There is one area where Eve has given me very little to digest, and that is in terms of immersive, grab you by the short hairs, compelling story. Now before I'm crucified allow me to explain. In other MMORPGs the quests are pretty basic, kill 30 bears, have a shiny sword. These are the drill and kill quest lines that help you get from lvl 1 to lvl MAX. But in WoW they also included some pretty amazing quest lines. I enjoyed working my way to becoming Queen of the Ogres (as a Nightelf) I gasped when I first saw Lady Prestor turn into Onyxia. And I loved the end of those epic Boss fights, it is hard to choose a favorite, but I think it might have to be Archimonde in the battle of Mount Hyjal. Yes, they diminished slightly with repetition, but there was always the expanding content, the next dungeon, the next boss, the next expansion. Even some of the lowly grind and kill quest lines had great writing when you bothered to read the flavor text.

Eve, in contrast, has some of the most boring quests in the world. Grinding standing with Zoars and Sons I have been informed that idiot miners have forgotten their drills again and they want me to play FedEx. Even the combat missions don't have very great stories (except for a few) and those grow tired extremely fast. Even the storyline missions are mundane and very everyday like. Yes, some of the combat missions are challenging, but that is Eve trying to serve me another helping of prowess with a few jimmies of story on top and hoping I don't notice the difference. That said, it does fit perfectly into the setting of Eve, the systems in Eve are built around real economies, real mining, real manufacturing, and that means real missions. But the opening cinematic mentioned me being an Immortal a God among men, apparently I'm a god of delivery services.

Perhaps I just haven't gotten deep enough into the game to hit upon the nugget of great story in the core, but close to or over a year in (I honestly don't know) and I feel I should be finding something. Eve, the game, constantly seems to come up dry in terms of story.

The funny thing is that Eve the Community doesn't. If I want compelling and fascinating stories, both fact and fiction, all I need to do is cruise the blogs. The writing of the players is pretty good if you find the right sources, and even if the writing isn't amazing prose the sheer hilarity of what happens to some people is enough to make up for it. So how should I judge Eve, by the game as packaged or by the community? In some ways to say the community makes up for what the game lacks would be like saying I shouldn't judge Super Mario Brothers till I read this great fanfic this guy wrote. So while the Eve Community does some of the most enjoyable game based writing I've seen I can only say I wish CCP had put more of it into the game itself.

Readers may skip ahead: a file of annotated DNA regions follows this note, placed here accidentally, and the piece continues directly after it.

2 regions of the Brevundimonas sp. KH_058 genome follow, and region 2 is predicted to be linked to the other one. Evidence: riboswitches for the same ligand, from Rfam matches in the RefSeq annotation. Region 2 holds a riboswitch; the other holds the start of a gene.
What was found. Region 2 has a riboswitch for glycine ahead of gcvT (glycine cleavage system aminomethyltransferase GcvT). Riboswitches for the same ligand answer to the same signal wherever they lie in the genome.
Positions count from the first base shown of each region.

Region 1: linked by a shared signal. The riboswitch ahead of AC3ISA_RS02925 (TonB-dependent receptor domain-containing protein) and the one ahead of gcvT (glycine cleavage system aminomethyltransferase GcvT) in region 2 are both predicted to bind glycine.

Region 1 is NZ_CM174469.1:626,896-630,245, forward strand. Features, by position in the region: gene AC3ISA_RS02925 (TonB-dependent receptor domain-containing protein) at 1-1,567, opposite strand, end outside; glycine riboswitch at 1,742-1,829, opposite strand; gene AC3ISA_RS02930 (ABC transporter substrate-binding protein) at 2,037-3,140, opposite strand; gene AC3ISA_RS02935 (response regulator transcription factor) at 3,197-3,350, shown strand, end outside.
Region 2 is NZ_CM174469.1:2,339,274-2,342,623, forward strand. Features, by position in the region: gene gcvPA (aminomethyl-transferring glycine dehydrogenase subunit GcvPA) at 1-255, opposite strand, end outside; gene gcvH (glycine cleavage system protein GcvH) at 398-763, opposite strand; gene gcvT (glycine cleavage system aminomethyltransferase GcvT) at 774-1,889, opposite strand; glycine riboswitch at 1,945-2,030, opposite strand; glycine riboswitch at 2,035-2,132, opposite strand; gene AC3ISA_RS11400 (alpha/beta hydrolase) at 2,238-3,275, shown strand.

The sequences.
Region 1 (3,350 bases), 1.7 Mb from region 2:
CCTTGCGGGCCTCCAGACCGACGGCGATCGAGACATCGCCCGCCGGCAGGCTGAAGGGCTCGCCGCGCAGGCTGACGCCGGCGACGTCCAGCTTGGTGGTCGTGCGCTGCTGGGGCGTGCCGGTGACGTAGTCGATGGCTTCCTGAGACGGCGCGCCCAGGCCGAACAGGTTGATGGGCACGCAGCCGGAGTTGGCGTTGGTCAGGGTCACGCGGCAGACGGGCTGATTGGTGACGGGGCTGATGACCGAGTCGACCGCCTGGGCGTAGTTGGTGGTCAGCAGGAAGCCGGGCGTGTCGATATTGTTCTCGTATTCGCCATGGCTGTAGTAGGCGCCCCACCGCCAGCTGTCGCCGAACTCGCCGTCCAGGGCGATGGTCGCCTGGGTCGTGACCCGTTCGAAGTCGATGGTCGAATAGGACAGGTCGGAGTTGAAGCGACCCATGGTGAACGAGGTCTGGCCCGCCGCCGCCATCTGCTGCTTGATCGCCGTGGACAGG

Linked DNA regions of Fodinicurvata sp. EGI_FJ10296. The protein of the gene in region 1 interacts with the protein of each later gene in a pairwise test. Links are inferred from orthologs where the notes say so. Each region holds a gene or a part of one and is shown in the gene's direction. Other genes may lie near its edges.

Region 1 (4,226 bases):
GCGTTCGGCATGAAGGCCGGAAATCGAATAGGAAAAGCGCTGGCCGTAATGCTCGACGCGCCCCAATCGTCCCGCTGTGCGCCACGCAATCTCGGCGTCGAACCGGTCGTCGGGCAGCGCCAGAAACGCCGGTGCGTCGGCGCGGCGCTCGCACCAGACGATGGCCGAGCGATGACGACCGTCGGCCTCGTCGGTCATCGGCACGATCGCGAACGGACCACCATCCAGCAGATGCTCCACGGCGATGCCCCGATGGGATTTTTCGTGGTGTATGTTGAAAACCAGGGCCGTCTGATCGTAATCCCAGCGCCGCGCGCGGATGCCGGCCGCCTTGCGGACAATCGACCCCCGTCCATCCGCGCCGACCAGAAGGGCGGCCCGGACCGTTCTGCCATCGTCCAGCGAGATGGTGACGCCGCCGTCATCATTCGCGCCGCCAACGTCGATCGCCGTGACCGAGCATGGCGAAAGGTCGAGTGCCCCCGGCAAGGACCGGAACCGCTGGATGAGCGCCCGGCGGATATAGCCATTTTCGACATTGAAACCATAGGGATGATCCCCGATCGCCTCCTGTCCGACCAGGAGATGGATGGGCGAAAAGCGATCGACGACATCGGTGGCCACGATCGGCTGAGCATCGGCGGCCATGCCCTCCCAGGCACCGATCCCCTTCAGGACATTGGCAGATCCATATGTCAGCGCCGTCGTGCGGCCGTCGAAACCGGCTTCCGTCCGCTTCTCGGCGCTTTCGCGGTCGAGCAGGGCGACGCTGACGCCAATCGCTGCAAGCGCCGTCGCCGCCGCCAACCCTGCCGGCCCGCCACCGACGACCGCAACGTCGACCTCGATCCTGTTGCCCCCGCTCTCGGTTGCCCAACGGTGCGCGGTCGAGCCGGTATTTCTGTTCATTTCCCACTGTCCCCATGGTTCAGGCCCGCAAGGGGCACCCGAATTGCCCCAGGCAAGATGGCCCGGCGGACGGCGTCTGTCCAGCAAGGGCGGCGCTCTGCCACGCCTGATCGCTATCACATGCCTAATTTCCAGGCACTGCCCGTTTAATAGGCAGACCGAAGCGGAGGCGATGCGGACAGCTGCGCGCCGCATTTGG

Now this isn't a post where I'm trashing Eve, like I said before I love chess and Eve clearly has more story than a chessboard, but what I'm trying to express is a bit of woeful regret. Eve is game that I have grown to love. It is by far the best overall MMORPG I have played. It pulls together so many elements into a pleasurable package that works and I applaud CCP and their amazing developers for that. I merely lament that it couldn't have been the Holy Grail of MMORPGdom that I am waiting to see. Who knows, I am hoping that with Dust 514 I'll get that missing piece. If CCP could make the Eve universe explode into bright technicolor dreams of imagination for me beyond the opening movies and a few isolated beautiful moments in space I would be a very happy capsuleer. 


  1. Do you roleplay on EvE? If not and you are interested in it, shoot me a mail in game, I'll take you around to some of the rp channels.

    -Shalee Lianne

    ps. I like your blog and the way you write. Good stuff.

  2. Shalee,

    I haven't roleplayed on Eve in the past. I've never been able to get into the roleplaying mode in games like WoW or MUDs because the life after death aspects made it trivial. There were no consequences for my actions in WoW and there was no mechanic to have their be consequences for my actions.

    Some roleplay MUSHes were much better in the sense that what you did changed the world. It mattered in a grander scheme of things. And if you performed some hideous action, like walked up and slapped the emperor you could be certain that you were going to be making a new character because death was permanent.

    I'm not sure how I'd take to Eve roleplay. With the clones at least ineffectiveness of the grim reaper is well explained (something other MMORPGs only have a tenuous grasp on - did I really stop Onyxia's plan if she just needs to do a corpse run?) And players do have a healthy interaction on the world. There are POS, there is the Council that is player based, corps are player based as well. If I went up and pissed off the head of a corporation he could wardec me and make my life hell.

    But at the same time something I love about Eve, the single server, creates another problem. We aren't all playing with the same set of expectations. And roleplay can be somewhat hampered when people start dropping references to Sponge Bob and the last episode of The Office.

    However, I think I might take you up on your offer and see what Eve has to offer. It has surprised me many times so far, so I'd love to give it the chance to surprise me again.


    PS - gee, you post a comment and you get what could almost be a separate blog entry as a response.

    PSS - I actually might steal my response from myself at some point and make it another entry if I'm strapped for content.

  3. Hiya again.

    I used to play WoW some and though I played on a rping server, I never really got into RP there.

    But on EVE, I don't think I'd play it if I weren't rping.

    Mostly in the rp community, there is a clear divide between IC and OOC. Everything that happens in space is obvious IC.

    Things that happen in comm channels are either IC or OOC, depending on the channel. There are many channels that are solely for RP, that are supposed to be physical locations, ie a pirate bar, an Amarrian church, etc. Everything in there is in-character.

    There are plenty of OOC channels for the rpers as well, where we gossip about what is happening in the rp channels lol.

    Anyhow, cya on the game :)